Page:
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Heard the one about the Diplodocus in the Cathedral?

We’re pretty confident that if you haven’t, you soon will have, as Norwich Cathedral finally prepares to welcome one of the most iconic and well-loved Dinosaurs in modern history.

The Natural History Museum’s 110-year old Diplodocus skeleton cast – known affectionately as ‘Dippy’, will find a temporary home in the Nave of Norwich Cathedral between July and October 2021 as part of his nationwide tour, which saw Dippy visit Scotland, Wales, Northern Ireland and five regions across England.

Dippy in situ at the Natural History Museum in London.

Already a spectacular space in a much-loved building, the Nave will become even more magical when 22-metre long Dippy moves in, concluding his (her?) interrupted UK tour. As well as being the final stop on Dippy’s expedition, Norwich Cathedral boasts the extra-special privilege of being the only Cathedral or church to house Dippy during his travels, and the only venue in the South-East of England to feature him on display.

NHM map showing Dippy's travels.

It is hoped that Dippy’s presence will stimulate interest in the natural world, science and creation, encouraging questions and debate about creation and the origins of life, as well as major issues facing humanity today such as climate change. It will certainly help stimulate the imagination of hundreds of visitors, some of whom may never have seen a Dinosaur beyond their television screen.

All venues that host Dippy will offer free access to the exhibit, meaning that more people than ever before will have the opportunity to interact with him, and be inspired by his amazing story.

Dippy the Diplodocus (D. carnegii) is a replica cast of a Dinosaur fossil unearthed in Wyoming, USA in 1898. It was unveiled to the public in 1905 and quickly became one of the best-loved and most memorable exhibits of the Natural History Museum in London.

However, this will not be the first time Dippy has moved from its location in Hintze Hall. During World War II the skeleton was disassembled and relocated to the basement to protect it from bomb damage. And in 1979, the Diplodocus made the move to Hintze Hall, where it remained until 5 January 2017.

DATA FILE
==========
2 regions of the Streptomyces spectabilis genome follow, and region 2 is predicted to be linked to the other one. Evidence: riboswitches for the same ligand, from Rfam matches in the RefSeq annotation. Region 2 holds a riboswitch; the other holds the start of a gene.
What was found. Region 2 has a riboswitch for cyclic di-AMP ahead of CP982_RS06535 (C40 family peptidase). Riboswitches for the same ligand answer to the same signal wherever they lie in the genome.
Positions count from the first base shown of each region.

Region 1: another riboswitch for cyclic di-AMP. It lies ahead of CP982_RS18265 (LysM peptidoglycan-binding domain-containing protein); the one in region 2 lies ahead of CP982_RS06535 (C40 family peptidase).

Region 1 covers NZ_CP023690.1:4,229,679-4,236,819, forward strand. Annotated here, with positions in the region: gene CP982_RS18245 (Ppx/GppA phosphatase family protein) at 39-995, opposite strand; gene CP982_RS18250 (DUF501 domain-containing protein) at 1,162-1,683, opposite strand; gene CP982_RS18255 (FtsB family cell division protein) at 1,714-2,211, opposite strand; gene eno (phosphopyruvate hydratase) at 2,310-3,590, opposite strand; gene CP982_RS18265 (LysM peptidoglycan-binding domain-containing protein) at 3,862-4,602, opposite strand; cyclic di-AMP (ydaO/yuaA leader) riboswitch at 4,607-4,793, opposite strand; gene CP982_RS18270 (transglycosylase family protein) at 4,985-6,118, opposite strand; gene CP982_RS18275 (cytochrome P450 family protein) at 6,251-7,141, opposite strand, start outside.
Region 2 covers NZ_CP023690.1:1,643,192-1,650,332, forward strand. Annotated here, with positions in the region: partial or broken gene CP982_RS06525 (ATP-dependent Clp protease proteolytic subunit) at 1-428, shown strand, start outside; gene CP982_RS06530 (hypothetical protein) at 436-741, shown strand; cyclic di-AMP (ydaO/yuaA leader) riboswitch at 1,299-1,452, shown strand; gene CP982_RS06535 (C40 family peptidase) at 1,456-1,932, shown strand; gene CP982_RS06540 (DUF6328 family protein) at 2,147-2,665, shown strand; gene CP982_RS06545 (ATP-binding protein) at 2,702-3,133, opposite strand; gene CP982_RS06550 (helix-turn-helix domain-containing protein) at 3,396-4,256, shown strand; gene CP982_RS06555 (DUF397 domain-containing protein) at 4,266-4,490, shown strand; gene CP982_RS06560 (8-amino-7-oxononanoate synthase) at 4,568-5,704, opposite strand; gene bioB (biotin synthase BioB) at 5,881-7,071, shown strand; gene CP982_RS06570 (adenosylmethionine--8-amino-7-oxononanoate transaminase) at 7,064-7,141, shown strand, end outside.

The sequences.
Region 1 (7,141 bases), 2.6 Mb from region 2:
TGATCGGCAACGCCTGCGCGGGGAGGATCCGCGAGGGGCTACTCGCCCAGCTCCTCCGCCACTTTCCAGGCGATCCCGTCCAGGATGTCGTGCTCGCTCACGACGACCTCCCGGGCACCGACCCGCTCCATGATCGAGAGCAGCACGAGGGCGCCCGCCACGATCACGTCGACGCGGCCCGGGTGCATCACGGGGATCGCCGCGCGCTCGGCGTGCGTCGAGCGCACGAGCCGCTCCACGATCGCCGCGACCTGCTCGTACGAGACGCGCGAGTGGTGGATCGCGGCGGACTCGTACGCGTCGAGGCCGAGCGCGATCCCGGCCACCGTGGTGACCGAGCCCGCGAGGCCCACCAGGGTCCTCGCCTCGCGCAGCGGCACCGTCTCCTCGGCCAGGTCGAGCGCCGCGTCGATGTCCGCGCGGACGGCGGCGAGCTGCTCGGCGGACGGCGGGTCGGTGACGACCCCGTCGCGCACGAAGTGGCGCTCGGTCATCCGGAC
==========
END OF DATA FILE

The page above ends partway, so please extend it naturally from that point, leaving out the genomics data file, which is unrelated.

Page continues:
Dippy’s appearance has also changed subtly over the years, reflecting advances in our understanding of dinosaur biology and evolution.

The dinosaur’s head originally pointed downwards with the tail resting on the ground. Following new research in the 1960s, the neck was raised to a horizontal position and in 1993, the tail was repositioned to curve spectacularly over visitors’ heads.

Diplodocus head. Copyright NHM.

We are sure that Dippy has enjoyed colossal fun on his journey around the UK before he takes up pride of place in Norwich Cathedral this Summer. And, having been lucky enough to see Dippy in London on previous occasions, we are one family who certainly cannot wait to meet him in our home City. It’s going to be huge. Literally. Or as Norwich son Alan Partridge might say: “Jurassic Park!”

The Natural History Museum’s Diplodocus, Dippy, has been touring the UK since 2018, to encourage people to explore nature and inspire the next generation of scientists. He was due to go on display in Norwich in 2020, but his visit was postponed as a result of the coronavirus pandemic.

Dippy will be in situ in the Nave of Norwich Cathedral from 13th July to 30th October 2021. Norwich Cathedral is one of just 8 venues to host the magnificent dinosaur.

For more information, keep an eye on the Norwich Cathedral website, and for details on social media and in the press.

Norwich Cathedral nave 3 - Copyright Paul Hurst all rights reserved.